I’ve written before about estate planning for your digital assets and online accounts. Well this article isn’t necessarily about planning, but what happens after you die – especially if you don’t plan (or even if you do). I do both estate planning and probate and trust administration. That means not only do we help people plan while they are alive, we help their relatives after their loved one dies.
The problem with “digital” probate
As I have written before, probate is the process after a person passes away. It involves:
- Identifying and gathering their assets
- Paying off their creditors, and
- Distributing the assets to the beneficiaries.
However, as we live more and more of our lives online, there is a problem – when someone dies, how do you identify and gather assets?
Let me tell you how it used to work. Back in the old days – up until about 5 to 10 years ago – when a person died, their relatives, personal representatives, or attorney, would go to their house and go through their papers. They were usually organized in a file cabinet, or unorganized in a drawer or envelope somewhere. But the stack of papers generally had account statements from their banks, brokerage houses, and the like. Then, when looking at the statements, their relatives could see all the various bills that they were paying, and find out about other accounts – such as hotel or airplane reward accounts.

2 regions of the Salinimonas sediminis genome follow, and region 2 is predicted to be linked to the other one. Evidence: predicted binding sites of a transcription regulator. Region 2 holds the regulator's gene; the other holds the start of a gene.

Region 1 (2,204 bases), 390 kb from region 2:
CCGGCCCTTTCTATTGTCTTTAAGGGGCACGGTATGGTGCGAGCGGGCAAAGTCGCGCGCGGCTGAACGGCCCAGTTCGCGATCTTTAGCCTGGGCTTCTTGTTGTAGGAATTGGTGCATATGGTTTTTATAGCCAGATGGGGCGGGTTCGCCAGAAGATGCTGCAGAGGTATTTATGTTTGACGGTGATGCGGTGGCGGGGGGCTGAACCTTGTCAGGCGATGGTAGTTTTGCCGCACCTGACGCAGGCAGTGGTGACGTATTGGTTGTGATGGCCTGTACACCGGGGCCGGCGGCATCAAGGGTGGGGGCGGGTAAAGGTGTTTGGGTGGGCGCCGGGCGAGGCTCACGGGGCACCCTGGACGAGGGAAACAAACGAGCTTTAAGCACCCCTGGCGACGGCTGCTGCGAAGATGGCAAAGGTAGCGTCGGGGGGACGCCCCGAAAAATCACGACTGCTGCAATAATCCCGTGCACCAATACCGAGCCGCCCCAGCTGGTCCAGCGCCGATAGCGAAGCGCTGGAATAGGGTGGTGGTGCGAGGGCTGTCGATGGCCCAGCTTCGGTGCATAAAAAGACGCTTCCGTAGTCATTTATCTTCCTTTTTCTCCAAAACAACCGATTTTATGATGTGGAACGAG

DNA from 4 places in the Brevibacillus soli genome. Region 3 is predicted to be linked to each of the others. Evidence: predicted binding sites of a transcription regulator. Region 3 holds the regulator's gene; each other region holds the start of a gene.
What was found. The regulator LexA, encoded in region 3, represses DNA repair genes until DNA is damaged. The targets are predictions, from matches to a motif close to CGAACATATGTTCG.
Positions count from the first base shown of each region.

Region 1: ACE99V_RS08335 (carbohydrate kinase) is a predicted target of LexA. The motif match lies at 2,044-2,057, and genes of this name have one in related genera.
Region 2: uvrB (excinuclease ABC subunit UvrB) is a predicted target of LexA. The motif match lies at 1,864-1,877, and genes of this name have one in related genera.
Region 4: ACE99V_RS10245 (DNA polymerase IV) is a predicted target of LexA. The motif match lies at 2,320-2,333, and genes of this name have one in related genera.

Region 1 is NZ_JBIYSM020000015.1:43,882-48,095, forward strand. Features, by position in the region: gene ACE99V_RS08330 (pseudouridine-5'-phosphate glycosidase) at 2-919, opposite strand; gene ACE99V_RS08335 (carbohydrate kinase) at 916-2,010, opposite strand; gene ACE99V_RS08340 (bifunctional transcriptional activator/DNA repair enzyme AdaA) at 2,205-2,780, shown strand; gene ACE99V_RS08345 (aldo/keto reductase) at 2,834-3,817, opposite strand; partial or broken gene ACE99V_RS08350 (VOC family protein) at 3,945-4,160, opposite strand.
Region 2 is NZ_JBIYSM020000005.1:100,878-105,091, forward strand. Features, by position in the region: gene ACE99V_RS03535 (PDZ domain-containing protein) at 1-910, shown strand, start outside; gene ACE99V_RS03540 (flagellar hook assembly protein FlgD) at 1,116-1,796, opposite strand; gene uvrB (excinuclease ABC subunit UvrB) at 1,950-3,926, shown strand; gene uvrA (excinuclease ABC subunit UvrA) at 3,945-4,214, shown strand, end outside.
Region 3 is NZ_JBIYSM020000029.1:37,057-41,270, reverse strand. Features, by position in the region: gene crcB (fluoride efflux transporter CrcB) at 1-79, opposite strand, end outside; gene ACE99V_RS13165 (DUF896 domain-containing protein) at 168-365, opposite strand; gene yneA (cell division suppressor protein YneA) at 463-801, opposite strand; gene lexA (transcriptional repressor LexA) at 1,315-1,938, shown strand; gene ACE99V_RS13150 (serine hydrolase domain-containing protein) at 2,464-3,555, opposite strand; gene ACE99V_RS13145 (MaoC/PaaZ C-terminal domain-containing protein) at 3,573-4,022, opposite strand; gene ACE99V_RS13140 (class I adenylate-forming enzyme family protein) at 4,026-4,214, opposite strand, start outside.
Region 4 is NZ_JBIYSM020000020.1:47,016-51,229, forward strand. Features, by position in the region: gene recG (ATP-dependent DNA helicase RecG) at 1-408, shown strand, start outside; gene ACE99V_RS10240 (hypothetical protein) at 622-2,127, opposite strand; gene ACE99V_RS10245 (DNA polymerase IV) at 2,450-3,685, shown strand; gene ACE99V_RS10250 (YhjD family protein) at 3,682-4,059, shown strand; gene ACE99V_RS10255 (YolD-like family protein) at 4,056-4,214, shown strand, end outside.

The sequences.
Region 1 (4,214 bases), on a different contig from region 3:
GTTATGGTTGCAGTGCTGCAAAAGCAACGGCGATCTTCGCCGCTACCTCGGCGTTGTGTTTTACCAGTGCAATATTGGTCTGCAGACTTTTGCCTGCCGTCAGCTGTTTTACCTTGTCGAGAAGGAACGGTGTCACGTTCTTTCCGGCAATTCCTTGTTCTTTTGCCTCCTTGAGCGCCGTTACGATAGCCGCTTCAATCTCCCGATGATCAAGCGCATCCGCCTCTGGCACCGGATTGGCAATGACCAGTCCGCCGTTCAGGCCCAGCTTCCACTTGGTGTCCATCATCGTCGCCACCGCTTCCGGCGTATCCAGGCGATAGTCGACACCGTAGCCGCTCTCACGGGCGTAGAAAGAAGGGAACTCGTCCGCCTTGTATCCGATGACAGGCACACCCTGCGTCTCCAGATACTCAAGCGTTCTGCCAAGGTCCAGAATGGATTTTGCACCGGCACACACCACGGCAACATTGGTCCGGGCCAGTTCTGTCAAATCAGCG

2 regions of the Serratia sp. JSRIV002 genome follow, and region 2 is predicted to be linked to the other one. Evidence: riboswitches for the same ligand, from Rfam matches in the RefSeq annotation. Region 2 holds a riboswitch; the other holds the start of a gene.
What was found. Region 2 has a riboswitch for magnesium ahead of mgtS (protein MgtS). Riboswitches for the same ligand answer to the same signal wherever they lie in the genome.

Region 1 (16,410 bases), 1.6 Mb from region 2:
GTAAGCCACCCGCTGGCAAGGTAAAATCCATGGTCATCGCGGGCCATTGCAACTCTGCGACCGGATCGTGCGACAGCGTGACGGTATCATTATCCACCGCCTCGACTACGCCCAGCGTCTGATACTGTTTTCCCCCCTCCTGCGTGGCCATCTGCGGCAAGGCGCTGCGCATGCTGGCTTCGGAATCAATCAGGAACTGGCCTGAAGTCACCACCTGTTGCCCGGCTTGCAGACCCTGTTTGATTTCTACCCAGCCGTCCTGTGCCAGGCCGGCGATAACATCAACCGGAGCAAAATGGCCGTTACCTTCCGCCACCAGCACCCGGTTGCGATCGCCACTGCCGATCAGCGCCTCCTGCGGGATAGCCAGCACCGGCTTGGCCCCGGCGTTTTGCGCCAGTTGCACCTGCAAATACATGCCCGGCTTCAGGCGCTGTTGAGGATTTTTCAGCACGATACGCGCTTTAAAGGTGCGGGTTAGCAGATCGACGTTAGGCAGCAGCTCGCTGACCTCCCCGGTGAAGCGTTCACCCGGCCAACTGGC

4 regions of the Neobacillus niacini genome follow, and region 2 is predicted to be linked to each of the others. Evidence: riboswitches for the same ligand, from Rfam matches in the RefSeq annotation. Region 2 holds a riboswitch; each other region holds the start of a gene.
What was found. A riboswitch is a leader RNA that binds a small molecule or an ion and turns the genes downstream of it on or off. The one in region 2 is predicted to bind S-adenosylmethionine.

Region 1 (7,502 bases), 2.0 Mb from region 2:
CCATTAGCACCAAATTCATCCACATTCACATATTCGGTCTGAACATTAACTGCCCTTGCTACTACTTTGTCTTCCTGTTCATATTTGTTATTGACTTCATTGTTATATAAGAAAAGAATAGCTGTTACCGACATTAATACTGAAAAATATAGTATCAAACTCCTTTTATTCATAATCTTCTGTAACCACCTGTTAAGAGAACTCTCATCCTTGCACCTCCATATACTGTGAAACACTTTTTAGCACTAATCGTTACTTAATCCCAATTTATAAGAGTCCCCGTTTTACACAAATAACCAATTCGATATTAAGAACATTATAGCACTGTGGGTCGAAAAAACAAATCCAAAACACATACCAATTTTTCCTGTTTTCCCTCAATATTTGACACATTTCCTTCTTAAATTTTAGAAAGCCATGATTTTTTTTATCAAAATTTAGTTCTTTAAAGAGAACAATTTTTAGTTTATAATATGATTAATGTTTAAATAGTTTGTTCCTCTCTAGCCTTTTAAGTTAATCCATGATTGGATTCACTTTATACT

After going through their papers, their personal representative (what an executor is called in Florida) would then intercept their mail. Not e-mail, but snail mail. Again, after a few months, more statements would come. This would allow the personal representative to gather a complete picture of the decedent’s life. The P.R. could then obtain the assets, cancel the necessary accounts, etc.
Of course, That’s when people still had papers. Today, if you’re under the age of fifty, it’s likely that there are no papers, and you don’t get anything in the mail either.
- Bank account statements? Online.
- Stock statements? Online.
- Hotel affinity points? Online.
Instead of paper statements coming to their mailbox, “digital” statements go to their email address.
So how about having the Personal Representative go through the decedent’s email then?
Well for starters, the executor might not have access to the email accounts, the account providers might not give you the password, oh, and by the way, accessing the decedent’s email may be a federal felony under the Electronic Communications Privacy Act. The